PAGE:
Summary judgment is appropriate if the moving party demonstrates that there is no genuine issue as to any material fact, and the movant is entitled to judgment as a matter of law.[3] In applying this standard, the court considers the evidence and all reasonable inferences in the light most favorable to the nonmoving party.[4] A fact is "material" when it is essential to the claim, and issues of fact are "genuine" if the proffered evidence permits a reasonable jury to decide the issue in either party's favor.[5] The movant bears the initial burden of proof, and must show the lack of evidence on an essential element of the claim.[6] If the movant carries this initial burden, the nonmovant that bears the burden of persuasion at trial may not simply rest upon its pleadings; the burden shifts to the nonmovant to go beyond the pleadings and "set forth specific facts" that would be admissible in evidence in the event of trial from which a rational trier of fact could find for the nonmovant.[7] These facts must be clearly identified through affidavits, deposition transcripts, or incorporated exhibits.[8] Finally, summary judgment is not a "disfavored procedural shortcut, " but is instead an important procedure "designed to secure the just, speedy and inexpensive determination of every action."[9]

In a diversity case, a federal court "applies federal procedural law and the substantive law that would be applied by the forum state."[10] Under Kansas choice-of law rules, the contract law of the state where the contract was entered into controls.[11] Here, both parties agree that Kansas is the place of contracting and that Kansas contract law governs.

III. Analysis

A. Defendants' Motion for Partial Summary Judgment on Implied Warranties

The Court first addresses Defendants' motion for partial summary judgment on Spirit's two claims for breach of an implied warranty. Spirit has informed the Court that it is no longer pursuing its claim for breach of implied warranty of fitness for a particular purpose, which was Count IV in its Complaint (Doc. 134). Accordingly, the Court orders that Count IV is dismissed.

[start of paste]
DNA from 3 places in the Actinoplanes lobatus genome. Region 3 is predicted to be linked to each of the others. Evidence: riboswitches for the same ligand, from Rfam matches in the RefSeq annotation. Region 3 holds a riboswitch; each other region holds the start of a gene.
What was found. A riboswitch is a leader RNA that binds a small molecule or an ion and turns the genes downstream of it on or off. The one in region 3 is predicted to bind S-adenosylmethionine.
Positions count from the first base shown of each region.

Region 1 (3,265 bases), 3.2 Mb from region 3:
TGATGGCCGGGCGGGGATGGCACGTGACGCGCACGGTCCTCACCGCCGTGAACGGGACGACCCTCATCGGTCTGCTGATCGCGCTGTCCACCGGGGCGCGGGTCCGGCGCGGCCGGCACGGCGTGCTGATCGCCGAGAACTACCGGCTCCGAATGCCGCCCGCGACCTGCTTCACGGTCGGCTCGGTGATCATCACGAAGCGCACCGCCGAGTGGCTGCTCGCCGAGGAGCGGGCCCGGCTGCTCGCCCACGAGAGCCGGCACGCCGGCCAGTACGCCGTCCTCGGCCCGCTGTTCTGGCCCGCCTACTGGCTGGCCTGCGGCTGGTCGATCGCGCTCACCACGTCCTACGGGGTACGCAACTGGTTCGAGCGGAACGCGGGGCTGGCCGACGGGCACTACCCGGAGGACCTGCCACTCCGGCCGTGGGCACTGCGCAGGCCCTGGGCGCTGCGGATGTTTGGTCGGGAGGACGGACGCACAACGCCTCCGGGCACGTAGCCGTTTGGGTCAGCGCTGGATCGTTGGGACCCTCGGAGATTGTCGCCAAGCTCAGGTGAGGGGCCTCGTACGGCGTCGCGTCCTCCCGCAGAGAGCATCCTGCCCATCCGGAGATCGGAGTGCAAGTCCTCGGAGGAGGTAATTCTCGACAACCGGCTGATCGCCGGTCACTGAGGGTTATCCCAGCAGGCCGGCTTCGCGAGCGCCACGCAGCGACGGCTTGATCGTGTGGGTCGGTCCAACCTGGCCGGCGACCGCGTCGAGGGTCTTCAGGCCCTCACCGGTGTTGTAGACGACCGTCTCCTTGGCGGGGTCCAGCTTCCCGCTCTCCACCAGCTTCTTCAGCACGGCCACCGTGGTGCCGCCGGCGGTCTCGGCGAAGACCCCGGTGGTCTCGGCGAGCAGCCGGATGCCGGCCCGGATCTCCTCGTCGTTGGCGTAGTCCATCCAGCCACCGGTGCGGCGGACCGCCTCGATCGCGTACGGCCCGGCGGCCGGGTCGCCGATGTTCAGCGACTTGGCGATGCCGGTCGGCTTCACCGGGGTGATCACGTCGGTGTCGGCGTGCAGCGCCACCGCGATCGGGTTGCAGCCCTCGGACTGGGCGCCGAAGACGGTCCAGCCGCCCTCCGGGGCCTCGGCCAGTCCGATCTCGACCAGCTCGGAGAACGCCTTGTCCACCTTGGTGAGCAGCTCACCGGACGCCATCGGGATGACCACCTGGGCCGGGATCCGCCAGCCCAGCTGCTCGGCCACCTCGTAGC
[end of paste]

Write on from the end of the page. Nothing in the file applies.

The remaining issue is whether SPS is entitled to judgment as a matter of law on Spirit's claim for breach of implied warranty of merchantability. Unlike an express warranty, an implied warranty may exist without an agreement between the parties.[12] Rather, implied warranties arise by operation of law to protect consumers if merchandise fails to meet normal commercial standards.[13] An implied warranty of merchantability sets a minimum standard of merchantability.[14] Under the Kansas version of the Uniform Commercial Code, an implied warranty of merchantability exists in every sale of goods if the seller is a merchant with respect to goods of that kind.[15] To be merchantable, goods must at least:

(a) pass without objection in the trade under the contract description; and
(b) in the case of fungible goods, are of fair average quality within the description; and
(c) are fit for the ordinary purposes for which such goods are used; and
(d) run, within the variations permitted by the agreement, of even kind, quality and quantity within each unit and among all units involved; and
(e) are adequately contained, packaged, and labeled as the agreement may require; and
(f) conform to the promises or affirmations of fact made on the container or label if any.[16]

These statutory minimum standards assure a buyer that he will have a cause of action for losses suffered if the goods received do not conform at ...